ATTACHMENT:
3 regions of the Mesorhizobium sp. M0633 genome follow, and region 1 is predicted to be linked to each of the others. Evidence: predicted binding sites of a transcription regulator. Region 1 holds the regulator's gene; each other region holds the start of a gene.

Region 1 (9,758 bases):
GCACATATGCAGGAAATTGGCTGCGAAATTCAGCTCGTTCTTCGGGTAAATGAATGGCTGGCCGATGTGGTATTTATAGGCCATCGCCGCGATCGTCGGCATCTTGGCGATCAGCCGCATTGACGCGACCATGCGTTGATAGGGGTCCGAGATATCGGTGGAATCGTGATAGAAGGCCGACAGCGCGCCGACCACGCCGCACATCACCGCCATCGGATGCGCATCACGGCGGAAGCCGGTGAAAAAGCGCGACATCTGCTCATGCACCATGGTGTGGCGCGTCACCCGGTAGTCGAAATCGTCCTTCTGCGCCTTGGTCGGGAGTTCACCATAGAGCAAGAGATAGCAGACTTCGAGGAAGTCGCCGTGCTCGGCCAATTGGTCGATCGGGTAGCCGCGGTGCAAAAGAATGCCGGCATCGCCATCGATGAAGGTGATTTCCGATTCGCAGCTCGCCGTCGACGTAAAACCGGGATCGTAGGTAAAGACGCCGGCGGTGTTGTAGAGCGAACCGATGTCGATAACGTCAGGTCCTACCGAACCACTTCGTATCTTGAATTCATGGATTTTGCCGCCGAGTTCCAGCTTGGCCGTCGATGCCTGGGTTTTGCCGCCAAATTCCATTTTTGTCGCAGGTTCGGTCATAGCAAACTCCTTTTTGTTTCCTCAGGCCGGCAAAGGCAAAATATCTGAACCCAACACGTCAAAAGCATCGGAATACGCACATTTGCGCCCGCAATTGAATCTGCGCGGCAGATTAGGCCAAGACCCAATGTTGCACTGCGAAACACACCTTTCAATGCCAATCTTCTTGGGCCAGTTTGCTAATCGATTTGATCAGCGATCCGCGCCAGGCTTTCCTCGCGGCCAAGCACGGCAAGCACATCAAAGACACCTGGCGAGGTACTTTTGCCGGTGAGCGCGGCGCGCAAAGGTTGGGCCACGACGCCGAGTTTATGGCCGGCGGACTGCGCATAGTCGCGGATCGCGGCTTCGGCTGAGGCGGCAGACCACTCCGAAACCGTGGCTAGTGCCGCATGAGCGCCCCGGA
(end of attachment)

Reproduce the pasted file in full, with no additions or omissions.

3 regions of the Mesorhizobium sp. M0633 genome follow, and region 1 is predicted to be linked to each of the others. Evidence: predicted binding sites of a transcription regulator. Region 1 holds the regulator's gene; each other region holds the start of a gene.

Region 1 (9,758 bases):
GCACATATGCAGGAAATTGGCTGCGAAATTCAGCTCGTTCTTCGGGTAAATGAATGGCTGGCCGATGTGGTATTTATAGGCCATCGCCGCGATCGTCGGCATCTTGGCGATCAGCCGCATTGACGCGACCATGCGTTGATAGGGGTCCGAGATATCGGTGGAATCGTGATAGAAGGCCGACAGCGCGCCGACCACGCCGCACATCACCGCCATCGGATGCGCATCACGGCGGAAGCCGGTGAAAAAGCGCGACATCTGCTCATGCACCATGGTGTGGCGCGTCACCCGGTAGTCGAAATCGTCCTTCTGCGCCTTGGTCGGGAGTTCACCATAGAGCAAGAGATAGCAGACTTCGAGGAAGTCGCCGTGCTCGGCCAATTGGTCGATCGGGTAGCCGCGGTGCAAAAGAATGCCGGCATCGCCATCGATGAAGGTGATTTCCGATTCGCAGCTCGCCGTCGACGTAAAACCGGGATCGTAGGTAAAGACGCCGGCGGTGTTGTAGAGCGAACCGATGTCGATAACGTCAGGTCCTACCGAACCACTTCGTATCTTGAATTCATGGATTTTGCCGCCGAGTTCCAGCTTGGCCGTCGATGCCTGGGTTTTGCCGCCAAATTCCATTTTTGTCGCAGGTTCGGTCATAGCAAACTCCTTTTTGTTTCCTCAGGCCGGCAAAGGCAAAATATCTGAACCCAACACGTCAAAAGCATCGGAATACGCACATTTGCGCCCGCAATTGAATCTGCGCGGCAGATTAGGCCAAGACCCAATGTTGCACTGCGAAACACACCTTTCAATGCCAATCTTCTTGGGCCAGTTTGCTAATCGATTTGATCAGCGATCCGCGCCAGGCTTTCCTCGCGGCCAAGCACGGCAAGCACATCAAAGACACCTGGCGAGGTACTTTTGCCGGTGAGCGCGGCGCGCAAAGGTTGGGCCACGACGCCGAGTTTATGGCCGGCGGACTGCGCATAGTCGCGGATCGCGGCTTCGGCTGAGGCGGCAGACCACTCCGAAACCGTGGCTAGTGCCGCATGAGCGCCCCGGA